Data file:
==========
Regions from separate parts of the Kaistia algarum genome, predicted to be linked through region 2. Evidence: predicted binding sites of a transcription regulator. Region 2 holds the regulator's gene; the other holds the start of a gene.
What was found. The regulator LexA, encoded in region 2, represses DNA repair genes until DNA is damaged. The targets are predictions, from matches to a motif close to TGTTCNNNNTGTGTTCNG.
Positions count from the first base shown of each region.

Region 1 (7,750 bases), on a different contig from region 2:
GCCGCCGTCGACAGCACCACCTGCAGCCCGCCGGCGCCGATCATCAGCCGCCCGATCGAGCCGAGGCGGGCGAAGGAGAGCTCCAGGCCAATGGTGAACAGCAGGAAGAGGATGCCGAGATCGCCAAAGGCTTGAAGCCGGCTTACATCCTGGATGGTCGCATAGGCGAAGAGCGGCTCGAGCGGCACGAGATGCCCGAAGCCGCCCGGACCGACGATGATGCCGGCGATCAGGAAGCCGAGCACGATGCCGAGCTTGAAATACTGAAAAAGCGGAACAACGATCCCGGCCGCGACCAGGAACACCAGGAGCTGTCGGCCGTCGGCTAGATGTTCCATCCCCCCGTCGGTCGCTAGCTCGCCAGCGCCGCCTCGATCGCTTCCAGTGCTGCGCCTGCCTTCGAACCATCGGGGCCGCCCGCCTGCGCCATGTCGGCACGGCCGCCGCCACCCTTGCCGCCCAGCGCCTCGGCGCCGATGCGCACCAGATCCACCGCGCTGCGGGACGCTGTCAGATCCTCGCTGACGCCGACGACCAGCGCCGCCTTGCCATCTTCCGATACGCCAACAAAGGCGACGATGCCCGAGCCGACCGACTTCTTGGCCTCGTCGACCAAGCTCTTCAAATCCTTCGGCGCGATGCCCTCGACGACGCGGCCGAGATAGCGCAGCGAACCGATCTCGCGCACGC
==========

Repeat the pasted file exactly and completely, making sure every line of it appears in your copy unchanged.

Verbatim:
Regions from separate parts of the Kaistia algarum genome, predicted to be linked through region 2. Evidence: predicted binding sites of a transcription regulator. Region 2 holds the regulator's gene; the other holds the start of a gene.
What was found. The regulator LexA, encoded in region 2, represses DNA repair genes until DNA is damaged. The targets are predictions, from matches to a motif close to TGTTCNNNNTGTGTTCNG.
Positions count from the first base shown of each region.

Region 1 (7,750 bases), on a different contig from region 2:
GCCGCCGTCGACAGCACCACCTGCAGCCCGCCGGCGCCGATCATCAGCCGCCCGATCGAGCCGAGGCGGGCGAAGGAGAGCTCCAGGCCAATGGTGAACAGCAGGAAGAGGATGCCGAGATCGCCAAAGGCTTGAAGCCGGCTTACATCCTGGATGGTCGCATAGGCGAAGAGCGGCTCGAGCGGCACGAGATGCCCGAAGCCGCCCGGACCGACGATGATGCCGGCGATCAGGAAGCCGAGCACGATGCCGAGCTTGAAATACTGAAAAAGCGGAACAACGATCCCGGCCGCGACCAGGAACACCAGGAGCTGTCGGCCGTCGGCTAGATGTTCCATCCCCCCGTCGGTCGCTAGCTCGCCAGCGCCGCCTCGATCGCTTCCAGTGCTGCGCCTGCCTTCGAACCATCGGGGCCGCCCGCCTGCGCCATGTCGGCACGGCCGCCGCCACCCTTGCCGCCCAGCGCCTCGGCGCCGATGCGCACCAGATCCACCGCGCTGCGGGACGCTGTCAGATCCTCGCTGACGCCGACGACCAGCGCCGCCTTGCCATCTTCCGATACGCCAACAAAGGCGACGATGCCCGAGCCGACCGACTTCTTGGCCTCGTCGACCAAGCTCTTCAAATCCTTCGGCGCGATGCCCTCGACGACGCGGCCGAGATAGCGCAGCGAACCGATCTCGCGCACGC